I tried, my friends, I tried so hard to commit utterly and faithfully to my dear little e-reader. It was not its fault, it can only do what it can do, as can we all. Its limitations were built in and it performed mightily within them. We aren’t compatible for a full-time relationship, but I think we’ll keep in touch and spend the odd evening in each other’s company.

And in the end, is this the wisdom I have found? To work within the boundaries of what is, to work creatively and joyfully to find my way in reading to the fullest extent that I am able, and not to bemoan or begrudge what is not possible. I have choices I never used to have, and if the world does not meet my exacting expectations, then I can still obtain pleasure from what is around me. Those three or so shelves (maybe four, who’s counting?) are still waiting patiently for my time and attention, and it shall be theirs.

Namaste.

Yellow stockings, cross-gartered

My dears, a very happy Twelfth Night to you!

I hope you have taken down the Christmas decorations, otherwise the dreadful wrath of the elves will be visited upon you in 2013. I tremble for you, I really do.

Obviously for a woman with traditional and somewhat classical education, my first association with this date is the Bard’s comedy. We “did” Twelfth Night at school fairly early on. I think it’s supposed to be an easy introduction to the joys of Elizabethan English. I loved poor old Malvolio, thinking that wearing some outrageous garment would make him attractive to the ladies. Bless him, so human.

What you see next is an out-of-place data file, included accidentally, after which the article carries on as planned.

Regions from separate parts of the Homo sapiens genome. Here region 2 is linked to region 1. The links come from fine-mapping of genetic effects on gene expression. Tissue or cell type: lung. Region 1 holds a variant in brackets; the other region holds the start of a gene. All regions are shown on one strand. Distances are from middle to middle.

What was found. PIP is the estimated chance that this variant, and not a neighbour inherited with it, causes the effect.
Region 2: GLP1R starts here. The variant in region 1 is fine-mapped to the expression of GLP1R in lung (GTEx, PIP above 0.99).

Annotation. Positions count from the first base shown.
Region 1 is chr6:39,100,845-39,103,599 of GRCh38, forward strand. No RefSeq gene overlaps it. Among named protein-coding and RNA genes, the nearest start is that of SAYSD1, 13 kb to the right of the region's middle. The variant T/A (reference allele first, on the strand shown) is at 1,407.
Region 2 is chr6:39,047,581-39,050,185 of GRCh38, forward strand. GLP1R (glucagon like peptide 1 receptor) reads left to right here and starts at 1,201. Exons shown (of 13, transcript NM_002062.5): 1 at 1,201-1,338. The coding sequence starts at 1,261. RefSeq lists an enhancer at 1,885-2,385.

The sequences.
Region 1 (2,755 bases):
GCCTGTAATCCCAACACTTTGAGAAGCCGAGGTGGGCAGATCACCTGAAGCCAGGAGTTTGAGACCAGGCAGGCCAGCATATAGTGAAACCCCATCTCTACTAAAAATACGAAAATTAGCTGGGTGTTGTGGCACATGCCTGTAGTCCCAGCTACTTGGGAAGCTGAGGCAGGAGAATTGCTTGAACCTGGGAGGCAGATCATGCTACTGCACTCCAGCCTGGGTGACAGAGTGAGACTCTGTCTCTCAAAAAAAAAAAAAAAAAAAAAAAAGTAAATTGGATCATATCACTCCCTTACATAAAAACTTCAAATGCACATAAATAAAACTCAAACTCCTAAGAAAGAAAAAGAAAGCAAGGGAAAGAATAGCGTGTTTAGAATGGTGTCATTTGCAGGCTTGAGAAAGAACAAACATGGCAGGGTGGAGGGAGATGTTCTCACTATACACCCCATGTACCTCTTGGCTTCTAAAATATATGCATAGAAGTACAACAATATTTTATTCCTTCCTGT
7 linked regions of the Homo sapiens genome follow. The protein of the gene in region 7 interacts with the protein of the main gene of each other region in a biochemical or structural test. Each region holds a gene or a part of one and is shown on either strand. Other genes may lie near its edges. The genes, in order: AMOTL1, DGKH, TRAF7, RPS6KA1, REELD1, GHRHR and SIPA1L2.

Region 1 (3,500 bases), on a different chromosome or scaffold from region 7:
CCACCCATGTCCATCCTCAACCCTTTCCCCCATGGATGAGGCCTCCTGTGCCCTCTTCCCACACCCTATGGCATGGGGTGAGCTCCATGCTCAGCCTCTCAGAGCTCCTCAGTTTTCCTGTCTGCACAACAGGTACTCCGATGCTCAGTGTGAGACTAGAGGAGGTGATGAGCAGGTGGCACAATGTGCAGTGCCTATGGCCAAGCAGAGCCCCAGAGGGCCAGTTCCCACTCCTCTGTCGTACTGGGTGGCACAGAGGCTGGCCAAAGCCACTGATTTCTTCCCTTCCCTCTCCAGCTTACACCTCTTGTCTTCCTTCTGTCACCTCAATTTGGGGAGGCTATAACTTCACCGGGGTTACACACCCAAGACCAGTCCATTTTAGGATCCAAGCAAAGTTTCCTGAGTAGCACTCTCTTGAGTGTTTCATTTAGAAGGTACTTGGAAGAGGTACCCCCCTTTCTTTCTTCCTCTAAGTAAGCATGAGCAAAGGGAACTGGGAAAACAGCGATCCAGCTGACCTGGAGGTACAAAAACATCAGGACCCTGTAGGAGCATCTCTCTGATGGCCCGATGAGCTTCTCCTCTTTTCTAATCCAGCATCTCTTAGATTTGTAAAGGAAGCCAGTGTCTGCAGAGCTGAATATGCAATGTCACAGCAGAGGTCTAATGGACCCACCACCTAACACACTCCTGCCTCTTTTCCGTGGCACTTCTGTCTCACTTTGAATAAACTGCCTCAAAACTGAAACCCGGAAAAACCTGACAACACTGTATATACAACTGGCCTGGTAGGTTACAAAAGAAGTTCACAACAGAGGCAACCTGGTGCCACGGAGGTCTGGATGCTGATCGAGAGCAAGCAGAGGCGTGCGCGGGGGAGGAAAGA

The season is all about dressing ourselves up to make us attractive but failing in a spectacular misjudgement of taste and significant dissociation from Reality. According to my extensive research, using my own eyeballs, an awful lot of people are afflicted with the Malvolio Syndrome. It proves to me every year that things on your planet are not as they were on mine when I was a young alien.

It’s not just people either. Oh no, nowadays even houses get all dressed up. Sigoth and I are genuine curmudgeons. Ours remained almost nude except for a tasteful wreath adorning the front door to protect its modesty. A Christmas Figgy Leaf, if you will. Personally I think it’s a tempest in a teacup, really just much ado about nothing. Some people (and I can assure you that I am muttering darkly at this point) even have flashing lights and music, and not even for charity, but apparently for pleasure. I shudder, my dears, I simply shudder. It’s just not cricket.

Christmas fashion, be it for party outfits or house couture, is an infinite wormhole of unending horror, fueled by alcohol and commercial connivance, spinning violently and irresistibly out of control. I have stared into the very abyss, like a young Gallifreyan encountering the Time Vortex at my initiation rite. It may have driven me insane.